This enriched plasma derivative according to the invention has practically unlimited storage stability, is rapidly soluble in the body fluids and, therefore, may immediately and directly be applied for wound closure without any further manipulation. Due to the admixture of thrombin and/or prothrombin, rapid polymerization occurs after partial passing into solution and/or dissolution in body fluid, and a viscous, well-adhering wound closing material is formed.
The powdery enriched plasma derivative according to the invention may be applied onto natural or synthetic carriers, the use of which permits a uniform distribution of the coagulation-active material on the wound surface. Furthermore, the powdery consistency of the preparation permits atomizing, spraying or foaming, whereby it is possible also to seal tissue fissures or cavities. Due to its dry, solid, powdery state, together with a combination of enzymes and proenzymes in the enriched plasma derivative, the storing thereof is particularly easy.
In contrast to the above-discussed known proposal, it has been recognized according to the invention that the fibrinogen isolated from human plasma shall largely be free from cryo-insoluble globulin. The presence of cryo-insoluble globulin impairs the fibrin formation and impedes the healing of the wound. Based on the total weight of the powdery enriched plasma derivative, the proportion of cryo-insoluble globulin shall be less than 2% by weight, preferably less than 0.4% by weight and most preferably less than 0.2% by weight. The less the proportion of cryo-insoluble globulin, the quicker will the fibrin polymerization start and take place.
Such a fibrinogen largely liberated from cryo-insoluble globulin may be obtained from human plasma by precipitation with a mixed solvent containing glycine, β-alanine and ethanol and subsequent dialysis and lyophilization of the precipitate. Preferably, the enriched plasma derivative according to the invention contains fibrinogen obtained in this manner. Such a fibrinogen has a molecular weight of 340,000±5%, is slightly partially digested in the α-chain and is present in microcrystalline state. At room temperature, such a fibrinogen rapidly dissolves in body fluid and immediately thereupon starts to polymerize, e.g., in less than 2 min. The proportion of the fibrinogen which is coagulatable in solution shall amount to at least 85%. Such a fibrinogen is also called biologically active.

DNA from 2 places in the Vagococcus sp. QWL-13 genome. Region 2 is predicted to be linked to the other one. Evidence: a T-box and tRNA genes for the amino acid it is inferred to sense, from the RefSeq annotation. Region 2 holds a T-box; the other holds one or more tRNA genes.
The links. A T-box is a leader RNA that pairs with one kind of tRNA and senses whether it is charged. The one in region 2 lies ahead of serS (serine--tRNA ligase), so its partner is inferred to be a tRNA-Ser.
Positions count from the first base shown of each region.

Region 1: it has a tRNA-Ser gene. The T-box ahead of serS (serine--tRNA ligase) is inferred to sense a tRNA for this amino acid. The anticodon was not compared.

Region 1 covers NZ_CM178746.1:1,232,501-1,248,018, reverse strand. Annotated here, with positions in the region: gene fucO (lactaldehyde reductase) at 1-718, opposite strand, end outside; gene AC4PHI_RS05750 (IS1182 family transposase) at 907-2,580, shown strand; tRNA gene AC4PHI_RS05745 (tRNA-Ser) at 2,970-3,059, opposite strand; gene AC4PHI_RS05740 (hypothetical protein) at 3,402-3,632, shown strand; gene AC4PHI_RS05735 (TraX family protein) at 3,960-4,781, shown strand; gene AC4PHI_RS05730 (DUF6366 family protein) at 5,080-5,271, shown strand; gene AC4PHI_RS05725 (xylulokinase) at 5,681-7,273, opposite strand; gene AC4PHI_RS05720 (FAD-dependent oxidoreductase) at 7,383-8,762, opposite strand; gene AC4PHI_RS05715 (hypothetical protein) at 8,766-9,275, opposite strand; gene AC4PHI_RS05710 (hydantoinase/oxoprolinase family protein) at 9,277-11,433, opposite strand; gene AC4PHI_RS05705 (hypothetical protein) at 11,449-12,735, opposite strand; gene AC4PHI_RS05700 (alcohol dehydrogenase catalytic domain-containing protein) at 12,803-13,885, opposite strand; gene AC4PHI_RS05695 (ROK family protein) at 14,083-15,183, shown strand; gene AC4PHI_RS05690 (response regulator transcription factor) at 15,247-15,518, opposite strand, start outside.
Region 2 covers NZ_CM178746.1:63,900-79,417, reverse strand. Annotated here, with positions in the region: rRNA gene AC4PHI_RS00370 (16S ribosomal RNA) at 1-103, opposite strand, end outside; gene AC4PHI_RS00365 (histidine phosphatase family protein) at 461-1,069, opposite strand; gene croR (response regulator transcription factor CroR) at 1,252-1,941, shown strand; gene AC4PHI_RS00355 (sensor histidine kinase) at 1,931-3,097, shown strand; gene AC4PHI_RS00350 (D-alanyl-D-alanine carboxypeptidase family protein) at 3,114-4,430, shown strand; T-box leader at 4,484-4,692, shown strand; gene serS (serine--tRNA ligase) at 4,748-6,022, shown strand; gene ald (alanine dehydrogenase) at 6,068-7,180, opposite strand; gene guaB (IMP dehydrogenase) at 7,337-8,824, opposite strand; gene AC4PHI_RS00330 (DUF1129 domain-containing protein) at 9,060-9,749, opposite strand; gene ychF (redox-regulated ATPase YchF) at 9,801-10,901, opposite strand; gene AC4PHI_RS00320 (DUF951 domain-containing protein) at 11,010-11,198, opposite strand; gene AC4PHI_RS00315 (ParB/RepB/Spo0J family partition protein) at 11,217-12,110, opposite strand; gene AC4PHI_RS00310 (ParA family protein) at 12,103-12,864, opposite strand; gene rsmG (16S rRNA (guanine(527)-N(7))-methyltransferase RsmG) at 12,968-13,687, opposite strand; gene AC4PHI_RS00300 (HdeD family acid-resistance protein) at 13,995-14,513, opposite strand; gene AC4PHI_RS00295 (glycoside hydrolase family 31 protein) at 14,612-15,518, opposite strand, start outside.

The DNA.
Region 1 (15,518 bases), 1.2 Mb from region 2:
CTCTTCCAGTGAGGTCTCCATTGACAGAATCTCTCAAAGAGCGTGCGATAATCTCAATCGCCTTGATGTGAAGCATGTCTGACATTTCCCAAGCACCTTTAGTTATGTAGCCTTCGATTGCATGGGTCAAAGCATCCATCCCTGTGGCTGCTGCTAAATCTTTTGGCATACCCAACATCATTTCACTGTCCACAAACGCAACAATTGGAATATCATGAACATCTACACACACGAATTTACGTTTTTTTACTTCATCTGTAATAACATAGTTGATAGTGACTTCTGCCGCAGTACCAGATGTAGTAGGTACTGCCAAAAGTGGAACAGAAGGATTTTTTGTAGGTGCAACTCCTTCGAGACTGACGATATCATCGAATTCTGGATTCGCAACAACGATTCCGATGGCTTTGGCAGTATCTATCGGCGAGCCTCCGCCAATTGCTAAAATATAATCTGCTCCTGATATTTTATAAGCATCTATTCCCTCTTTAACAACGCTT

The enriched plasma derivative according to the invention contains 0.05 to 5% by weight of a fibrinolysis inhibitor. Preferably, one or several antiplasmins are used as the fibrinolysis inhibitor. Suitable antiplasmins, e.g., are aprothenin, α1 -antiplasmin and/or trypsin inhibitor. The addition of such antiplasmins prevents the re-dissolution of the already-formed fibrin clot.
According to a further important aspect of the present invention, the enriched plasma derivative contains the solid, biologically active fibrinogen directly mixed with solid, biologically active prothrombin and/or thrombin. The proportion of thrombin and/or prothrombin shall amount to at least 0.1% by weight. In the case of lower proportions, the polymerization of the fibrinogen takes place with delay and incompletely. Thrombin and/or prothrombin proportions in excess of 15% by weight do not yield any additional effect and therefore are not advisable in view of the costs of such substances. Preferably, the proportion of thrombin and/or prothrombin shall amount to 1 to 10% by weight.